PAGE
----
Ordering by RAND() is not a wise idea when you have a large table with lots of rows. Your database will have to calculate a different random value for every row in your database – O(N) – then sort the entire table by those values – O(N log N).

There are a number of better ways to get a random record from your table. Some examples:

  • If your table is not sparse, choose a random ID and get that row (or the nearest row):

rand_id = rand(Model.count)
rand_record = Model.first(:conditions => [ "id >= ?", rand_id]) # don't use OFFSET on MySQL; it's very slow
  • If your table is sparse, or does not have a primary key, consider adding an indexed column of random numbers between 0 and N. You can then order by this column quickly and choose a value using a method similar to the above example.

February 5, 2010
2 thanks

the :order parameter is not sanitized

The :order parameter is not sanitized, so doing something like Person.find( :first , :order => params[:order] ) could get you in trouble.

November 16, 2008
1 thank

:select multiple fields

it might be obvious or not:

Task.find :all, :select => "name, members"
July 23, 2008
1 thank

Using .map(&:item)

You can only use .map(&:item) with find(:all, not find(:first. For example; the first works, but the second does not.

@person = Person.find(:all, :conditions => {
  :id =>}, :select => "name").map(&:name)

@person = Person.find(:first, :conditions => {
  :id =>}, :select => "name").map(&:name)
April 30, 2009
1 thank

Find random record

It’s as simple as:

Things.first(:order => 'RAND()')

Of course depending on your database it could be ‘RANDOM()’ or something similar.

August 4, 2008 - (>= v2.1.0)
1 thank

"created_at" instead "created_on"

In examples( at least for version 2.1) should be Person.find(:last, :order => “created_at DESC”, :offset => 5)

instead of: Person.find(:last, :order => “created_on DESC”, :offset => 5)

the same with 2nd auto-generated table: in my rails 2.1 it is updated_at not _on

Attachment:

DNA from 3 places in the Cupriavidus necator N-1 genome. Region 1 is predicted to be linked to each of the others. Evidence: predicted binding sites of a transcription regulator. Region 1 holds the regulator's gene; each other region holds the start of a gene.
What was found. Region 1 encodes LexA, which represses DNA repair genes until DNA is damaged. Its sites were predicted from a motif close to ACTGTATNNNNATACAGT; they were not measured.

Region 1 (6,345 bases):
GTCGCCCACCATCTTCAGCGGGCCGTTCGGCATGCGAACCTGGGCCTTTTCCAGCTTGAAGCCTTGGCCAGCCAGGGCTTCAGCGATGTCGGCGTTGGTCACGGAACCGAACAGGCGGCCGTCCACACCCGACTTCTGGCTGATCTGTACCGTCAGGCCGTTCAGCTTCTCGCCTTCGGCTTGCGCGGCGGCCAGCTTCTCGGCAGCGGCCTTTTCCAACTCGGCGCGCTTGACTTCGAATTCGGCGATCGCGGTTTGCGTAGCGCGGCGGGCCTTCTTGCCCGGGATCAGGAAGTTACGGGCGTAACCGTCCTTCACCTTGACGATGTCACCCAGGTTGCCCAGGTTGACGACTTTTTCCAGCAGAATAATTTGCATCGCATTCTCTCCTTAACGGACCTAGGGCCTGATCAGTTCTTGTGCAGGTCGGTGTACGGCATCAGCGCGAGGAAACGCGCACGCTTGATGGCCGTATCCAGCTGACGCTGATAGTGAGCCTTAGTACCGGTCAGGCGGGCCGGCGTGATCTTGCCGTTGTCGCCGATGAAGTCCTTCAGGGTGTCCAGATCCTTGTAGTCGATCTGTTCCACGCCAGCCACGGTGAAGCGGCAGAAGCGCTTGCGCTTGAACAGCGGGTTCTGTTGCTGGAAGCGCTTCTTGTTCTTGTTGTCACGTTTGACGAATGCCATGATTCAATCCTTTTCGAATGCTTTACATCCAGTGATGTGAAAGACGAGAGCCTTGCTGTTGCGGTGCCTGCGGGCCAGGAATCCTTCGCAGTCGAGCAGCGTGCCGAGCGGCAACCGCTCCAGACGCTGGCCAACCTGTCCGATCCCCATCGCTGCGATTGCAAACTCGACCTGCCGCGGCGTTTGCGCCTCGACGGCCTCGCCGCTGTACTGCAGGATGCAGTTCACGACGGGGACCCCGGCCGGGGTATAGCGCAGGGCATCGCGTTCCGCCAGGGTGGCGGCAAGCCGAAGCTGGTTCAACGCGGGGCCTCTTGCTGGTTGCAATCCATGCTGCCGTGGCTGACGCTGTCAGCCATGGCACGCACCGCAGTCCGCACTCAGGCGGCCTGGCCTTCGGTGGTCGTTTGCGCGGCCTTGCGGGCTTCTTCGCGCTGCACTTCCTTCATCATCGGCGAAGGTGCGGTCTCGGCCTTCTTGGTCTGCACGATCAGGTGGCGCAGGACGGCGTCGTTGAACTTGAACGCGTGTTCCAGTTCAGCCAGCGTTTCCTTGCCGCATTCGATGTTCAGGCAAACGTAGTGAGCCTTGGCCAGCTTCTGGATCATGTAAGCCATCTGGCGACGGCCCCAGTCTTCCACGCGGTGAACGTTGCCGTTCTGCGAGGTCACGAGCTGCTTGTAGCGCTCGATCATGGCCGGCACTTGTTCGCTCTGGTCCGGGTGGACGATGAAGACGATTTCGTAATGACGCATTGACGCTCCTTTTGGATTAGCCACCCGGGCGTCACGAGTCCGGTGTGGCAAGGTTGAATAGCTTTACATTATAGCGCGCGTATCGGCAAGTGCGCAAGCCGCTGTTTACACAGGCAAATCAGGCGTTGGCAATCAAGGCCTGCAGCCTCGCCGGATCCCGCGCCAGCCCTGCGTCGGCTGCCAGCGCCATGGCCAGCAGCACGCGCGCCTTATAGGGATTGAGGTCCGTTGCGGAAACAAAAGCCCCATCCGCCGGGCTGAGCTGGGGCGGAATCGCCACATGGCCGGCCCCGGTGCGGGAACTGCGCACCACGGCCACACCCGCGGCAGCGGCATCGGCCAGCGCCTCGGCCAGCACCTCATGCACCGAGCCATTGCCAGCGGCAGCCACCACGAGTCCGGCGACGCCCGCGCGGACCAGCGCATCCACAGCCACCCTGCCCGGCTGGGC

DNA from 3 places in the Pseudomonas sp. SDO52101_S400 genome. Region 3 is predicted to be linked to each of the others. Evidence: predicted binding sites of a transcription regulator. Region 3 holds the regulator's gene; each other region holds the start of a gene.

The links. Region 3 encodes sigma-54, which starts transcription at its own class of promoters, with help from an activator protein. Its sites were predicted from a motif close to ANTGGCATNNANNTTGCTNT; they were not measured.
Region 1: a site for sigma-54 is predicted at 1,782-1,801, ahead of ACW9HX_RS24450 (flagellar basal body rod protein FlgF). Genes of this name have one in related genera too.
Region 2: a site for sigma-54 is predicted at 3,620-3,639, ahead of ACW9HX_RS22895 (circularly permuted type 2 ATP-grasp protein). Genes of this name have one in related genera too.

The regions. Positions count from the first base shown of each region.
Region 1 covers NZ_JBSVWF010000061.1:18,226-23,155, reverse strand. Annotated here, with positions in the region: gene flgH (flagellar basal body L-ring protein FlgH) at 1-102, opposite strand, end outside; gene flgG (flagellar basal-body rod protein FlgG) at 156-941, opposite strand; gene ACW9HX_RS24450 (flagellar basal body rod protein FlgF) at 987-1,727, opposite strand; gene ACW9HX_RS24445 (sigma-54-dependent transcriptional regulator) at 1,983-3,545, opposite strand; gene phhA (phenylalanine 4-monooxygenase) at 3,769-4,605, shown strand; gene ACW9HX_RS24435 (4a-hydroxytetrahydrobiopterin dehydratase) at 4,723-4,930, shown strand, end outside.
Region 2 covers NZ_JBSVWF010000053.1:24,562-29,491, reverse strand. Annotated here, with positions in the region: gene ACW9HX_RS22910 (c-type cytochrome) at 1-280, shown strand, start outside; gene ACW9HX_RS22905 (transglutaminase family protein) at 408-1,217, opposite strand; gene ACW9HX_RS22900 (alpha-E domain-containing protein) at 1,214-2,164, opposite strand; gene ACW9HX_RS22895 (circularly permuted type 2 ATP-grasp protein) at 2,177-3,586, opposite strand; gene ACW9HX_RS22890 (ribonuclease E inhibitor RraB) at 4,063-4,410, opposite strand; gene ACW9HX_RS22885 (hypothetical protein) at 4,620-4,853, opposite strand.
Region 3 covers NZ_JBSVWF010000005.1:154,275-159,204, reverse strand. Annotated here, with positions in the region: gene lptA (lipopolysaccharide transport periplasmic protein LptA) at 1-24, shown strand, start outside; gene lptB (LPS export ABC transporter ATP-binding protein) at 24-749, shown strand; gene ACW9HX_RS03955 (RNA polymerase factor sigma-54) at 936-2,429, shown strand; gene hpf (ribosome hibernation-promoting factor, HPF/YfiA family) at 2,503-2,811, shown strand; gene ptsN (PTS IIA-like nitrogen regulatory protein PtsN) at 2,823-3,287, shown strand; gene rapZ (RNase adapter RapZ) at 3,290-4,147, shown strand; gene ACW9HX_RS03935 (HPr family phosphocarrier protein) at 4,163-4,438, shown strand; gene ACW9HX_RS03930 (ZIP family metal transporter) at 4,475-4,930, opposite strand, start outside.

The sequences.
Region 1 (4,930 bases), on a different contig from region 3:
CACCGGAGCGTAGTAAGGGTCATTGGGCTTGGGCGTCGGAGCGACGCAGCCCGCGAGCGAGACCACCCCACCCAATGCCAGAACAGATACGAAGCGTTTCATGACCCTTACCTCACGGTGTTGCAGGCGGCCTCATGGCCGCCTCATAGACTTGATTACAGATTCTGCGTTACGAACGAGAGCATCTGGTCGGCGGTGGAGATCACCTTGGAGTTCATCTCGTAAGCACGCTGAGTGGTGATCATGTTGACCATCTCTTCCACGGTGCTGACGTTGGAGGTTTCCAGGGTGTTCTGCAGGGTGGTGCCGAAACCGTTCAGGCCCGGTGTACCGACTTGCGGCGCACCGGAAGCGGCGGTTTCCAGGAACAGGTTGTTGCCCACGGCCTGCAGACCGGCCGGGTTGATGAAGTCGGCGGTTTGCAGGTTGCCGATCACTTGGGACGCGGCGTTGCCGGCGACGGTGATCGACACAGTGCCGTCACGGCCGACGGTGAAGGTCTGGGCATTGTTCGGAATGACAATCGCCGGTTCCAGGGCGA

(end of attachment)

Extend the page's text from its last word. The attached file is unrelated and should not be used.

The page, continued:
October 18, 2011
0 thanks

Upgrading to 3.x

Since this is deprecated, one can watch the Railcast for upgrading to 3.x

The equivalent is the ActiveRecord finder methods.

July 29, 2009
0 thanks

Paginating grouped records

If you are grouping similar records and paginating you might need to use :group You’ll want to :select only the field you’re collapsing on probably.

Model.count(:select => :attribute, :group => :attribute)

This will return an OrderedHash of your attributes with a count for each.

{"Column Content" => 6, "Another Column's Content" => 8}

You’ll need a second query to pull all of your records out.

May 2, 2009
0 thanks

Re: Find random record

How about if you wanted to find a random set of records instead of a singular record, what would be the best way?

Thank you

April 1, 2010
0 thanks

Fetching records when column is set to nil or false

If you want to fetch all records when one column (boolean) is set to nil or false, try this:

Project.all(:conditions => "archived IS NULL OR archived = 'f'")
March 22, 2011
0 thanks

Find a random *set* of records (without killing the db)

If you want to find any number of records without sorting your entire table randomly every time, try the solution I posted here:

November 4, 2008
0 thanks

re: Specifying :include no longer necessarily joins the association

I have seen how :include does not nessisarily perform a join during that SQL query, if you need the join to occur then, rather then tricking AR (“forcing”), use :joins instead of :include to ensure the joins occur.